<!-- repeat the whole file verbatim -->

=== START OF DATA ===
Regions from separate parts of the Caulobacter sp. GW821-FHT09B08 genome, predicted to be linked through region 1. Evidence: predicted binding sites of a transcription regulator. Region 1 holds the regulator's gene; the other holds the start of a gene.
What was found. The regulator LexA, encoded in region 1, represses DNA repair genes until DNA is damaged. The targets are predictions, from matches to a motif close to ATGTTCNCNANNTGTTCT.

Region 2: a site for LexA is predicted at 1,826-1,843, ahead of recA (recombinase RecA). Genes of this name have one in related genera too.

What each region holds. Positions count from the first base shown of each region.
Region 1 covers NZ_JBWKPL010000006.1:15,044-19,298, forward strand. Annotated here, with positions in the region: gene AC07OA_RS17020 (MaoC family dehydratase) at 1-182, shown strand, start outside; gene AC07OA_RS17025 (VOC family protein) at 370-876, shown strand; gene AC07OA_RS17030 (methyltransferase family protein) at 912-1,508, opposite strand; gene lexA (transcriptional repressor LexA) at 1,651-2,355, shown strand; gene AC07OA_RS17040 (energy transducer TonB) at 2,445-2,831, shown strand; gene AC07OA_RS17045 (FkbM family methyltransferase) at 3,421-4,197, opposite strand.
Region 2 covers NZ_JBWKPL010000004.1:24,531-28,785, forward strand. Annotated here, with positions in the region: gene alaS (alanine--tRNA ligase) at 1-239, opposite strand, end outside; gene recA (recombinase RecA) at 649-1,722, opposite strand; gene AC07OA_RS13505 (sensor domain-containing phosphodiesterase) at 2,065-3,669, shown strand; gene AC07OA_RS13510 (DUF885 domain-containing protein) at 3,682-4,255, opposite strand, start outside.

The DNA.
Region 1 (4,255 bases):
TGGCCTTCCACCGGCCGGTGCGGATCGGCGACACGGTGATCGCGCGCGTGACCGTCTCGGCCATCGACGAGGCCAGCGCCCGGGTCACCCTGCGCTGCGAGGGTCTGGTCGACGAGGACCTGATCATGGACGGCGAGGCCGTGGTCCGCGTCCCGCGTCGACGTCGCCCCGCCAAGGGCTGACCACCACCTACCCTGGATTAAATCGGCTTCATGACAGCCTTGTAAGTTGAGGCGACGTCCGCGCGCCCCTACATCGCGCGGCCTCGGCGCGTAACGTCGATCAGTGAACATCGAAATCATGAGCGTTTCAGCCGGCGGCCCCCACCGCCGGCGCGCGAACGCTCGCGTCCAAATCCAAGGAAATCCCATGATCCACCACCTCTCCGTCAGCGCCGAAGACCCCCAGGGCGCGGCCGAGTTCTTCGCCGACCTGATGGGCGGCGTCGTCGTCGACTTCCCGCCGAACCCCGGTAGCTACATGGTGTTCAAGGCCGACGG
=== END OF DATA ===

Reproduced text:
Regions from separate parts of the Caulobacter sp. GW821-FHT09B08 genome, predicted to be linked through region 1. Evidence: predicted binding sites of a transcription regulator. Region 1 holds the regulator's gene; the other holds the start of a gene.
What was found. The regulator LexA, encoded in region 1, represses DNA repair genes until DNA is damaged. The targets are predictions, from matches to a motif close to ATGTTCNCNANNTGTTCT.

Region 2: a site for LexA is predicted at 1,826-1,843, ahead of recA (recombinase RecA). Genes of this name have one in related genera too.

What each region holds. Positions count from the first base shown of each region.
Region 1 covers NZ_JBWKPL010000006.1:15,044-19,298, forward strand. Annotated here, with positions in the region: gene AC07OA_RS17020 (MaoC family dehydratase) at 1-182, shown strand, start outside; gene AC07OA_RS17025 (VOC family protein) at 370-876, shown strand; gene AC07OA_RS17030 (methyltransferase family protein) at 912-1,508, opposite strand; gene lexA (transcriptional repressor LexA) at 1,651-2,355, shown strand; gene AC07OA_RS17040 (energy transducer TonB) at 2,445-2,831, shown strand; gene AC07OA_RS17045 (FkbM family methyltransferase) at 3,421-4,197, opposite strand.
Region 2 covers NZ_JBWKPL010000004.1:24,531-28,785, forward strand. Annotated here, with positions in the region: gene alaS (alanine--tRNA ligase) at 1-239, opposite strand, end outside; gene recA (recombinase RecA) at 649-1,722, opposite strand; gene AC07OA_RS13505 (sensor domain-containing phosphodiesterase) at 2,065-3,669, shown strand; gene AC07OA_RS13510 (DUF885 domain-containing protein) at 3,682-4,255, opposite strand, start outside.

The DNA.
Region 1 (4,255 bases):
TGGCCTTCCACCGGCCGGTGCGGATCGGCGACACGGTGATCGCGCGCGTGACCGTCTCGGCCATCGACGAGGCCAGCGCCCGGGTCACCCTGCGCTGCGAGGGTCTGGTCGACGAGGACCTGATCATGGACGGCGAGGCCGTGGTCCGCGTCCCGCGTCGACGTCGCCCCGCCAAGGGCTGACCACCACCTACCCTGGATTAAATCGGCTTCATGACAGCCTTGTAAGTTGAGGCGACGTCCGCGCGCCCCTACATCGCGCGGCCTCGGCGCGTAACGTCGATCAGTGAACATCGAAATCATGAGCGTTTCAGCCGGCGGCCCCCACCGCCGGCGCGCGAACGCTCGCGTCCAAATCCAAGGAAATCCCATGATCCACCACCTCTCCGTCAGCGCCGAAGACCCCCAGGGCGCGGCCGAGTTCTTCGCCGACCTGATGGGCGGCGTCGTCGTCGACTTCCCGCCGAACCCCGGTAGCTACATGGTGTTCAAGGCCGACGG